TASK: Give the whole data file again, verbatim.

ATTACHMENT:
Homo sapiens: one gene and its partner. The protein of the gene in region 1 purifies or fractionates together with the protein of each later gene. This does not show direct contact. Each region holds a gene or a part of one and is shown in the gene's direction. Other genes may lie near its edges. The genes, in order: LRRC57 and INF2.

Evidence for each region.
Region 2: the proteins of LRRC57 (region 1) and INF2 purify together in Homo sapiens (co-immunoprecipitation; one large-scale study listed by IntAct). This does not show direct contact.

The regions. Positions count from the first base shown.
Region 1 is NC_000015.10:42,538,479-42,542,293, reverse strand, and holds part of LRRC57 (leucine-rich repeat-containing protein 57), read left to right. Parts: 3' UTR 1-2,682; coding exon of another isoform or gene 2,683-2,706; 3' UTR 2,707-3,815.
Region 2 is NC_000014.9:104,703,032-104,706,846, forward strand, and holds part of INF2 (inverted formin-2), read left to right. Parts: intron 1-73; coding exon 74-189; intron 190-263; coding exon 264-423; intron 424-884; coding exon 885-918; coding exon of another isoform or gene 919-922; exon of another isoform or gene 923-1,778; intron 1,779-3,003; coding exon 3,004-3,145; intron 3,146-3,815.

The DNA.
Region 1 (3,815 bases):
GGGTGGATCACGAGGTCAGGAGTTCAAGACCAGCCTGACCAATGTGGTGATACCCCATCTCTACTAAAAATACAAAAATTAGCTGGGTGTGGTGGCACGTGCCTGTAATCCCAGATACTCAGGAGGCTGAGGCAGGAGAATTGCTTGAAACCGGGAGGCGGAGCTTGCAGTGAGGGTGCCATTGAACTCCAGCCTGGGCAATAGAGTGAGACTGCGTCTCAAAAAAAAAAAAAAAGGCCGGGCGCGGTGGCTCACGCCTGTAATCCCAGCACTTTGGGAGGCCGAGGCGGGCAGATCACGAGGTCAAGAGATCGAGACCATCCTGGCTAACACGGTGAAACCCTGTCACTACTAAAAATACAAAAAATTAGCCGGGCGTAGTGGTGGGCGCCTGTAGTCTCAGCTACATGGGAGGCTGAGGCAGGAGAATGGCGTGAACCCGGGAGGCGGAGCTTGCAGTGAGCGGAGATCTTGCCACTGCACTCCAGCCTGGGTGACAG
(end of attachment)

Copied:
Homo sapiens: one gene and its partner. The protein of the gene in region 1 purifies or fractionates together with the protein of each later gene. This does not show direct contact. Each region holds a gene or a part of one and is shown in the gene's direction. Other genes may lie near its edges. The genes, in order: LRRC57 and INF2.

Evidence for each region.
Region 2: the proteins of LRRC57 (region 1) and INF2 purify together in Homo sapiens (co-immunoprecipitation; one large-scale study listed by IntAct). This does not show direct contact.

The regions. Positions count from the first base shown.
Region 1 is NC_000015.10:42,538,479-42,542,293, reverse strand, and holds part of LRRC57 (leucine-rich repeat-containing protein 57), read left to right. Parts: 3' UTR 1-2,682; coding exon of another isoform or gene 2,683-2,706; 3' UTR 2,707-3,815.
Region 2 is NC_000014.9:104,703,032-104,706,846, forward strand, and holds part of INF2 (inverted formin-2), read left to right. Parts: intron 1-73; coding exon 74-189; intron 190-263; coding exon 264-423; intron 424-884; coding exon 885-918; coding exon of another isoform or gene 919-922; exon of another isoform or gene 923-1,778; intron 1,779-3,003; coding exon 3,004-3,145; intron 3,146-3,815.

The DNA.
Region 1 (3,815 bases):
GGGTGGATCACGAGGTCAGGAGTTCAAGACCAGCCTGACCAATGTGGTGATACCCCATCTCTACTAAAAATACAAAAATTAGCTGGGTGTGGTGGCACGTGCCTGTAATCCCAGATACTCAGGAGGCTGAGGCAGGAGAATTGCTTGAAACCGGGAGGCGGAGCTTGCAGTGAGGGTGCCATTGAACTCCAGCCTGGGCAATAGAGTGAGACTGCGTCTCAAAAAAAAAAAAAAAGGCCGGGCGCGGTGGCTCACGCCTGTAATCCCAGCACTTTGGGAGGCCGAGGCGGGCAGATCACGAGGTCAAGAGATCGAGACCATCCTGGCTAACACGGTGAAACCCTGTCACTACTAAAAATACAAAAAATTAGCCGGGCGTAGTGGTGGGCGCCTGTAGTCTCAGCTACATGGGAGGCTGAGGCAGGAGAATGGCGTGAACCCGGGAGGCGGAGCTTGCAGTGAGCGGAGATCTTGCCACTGCACTCCAGCCTGGGTGACAG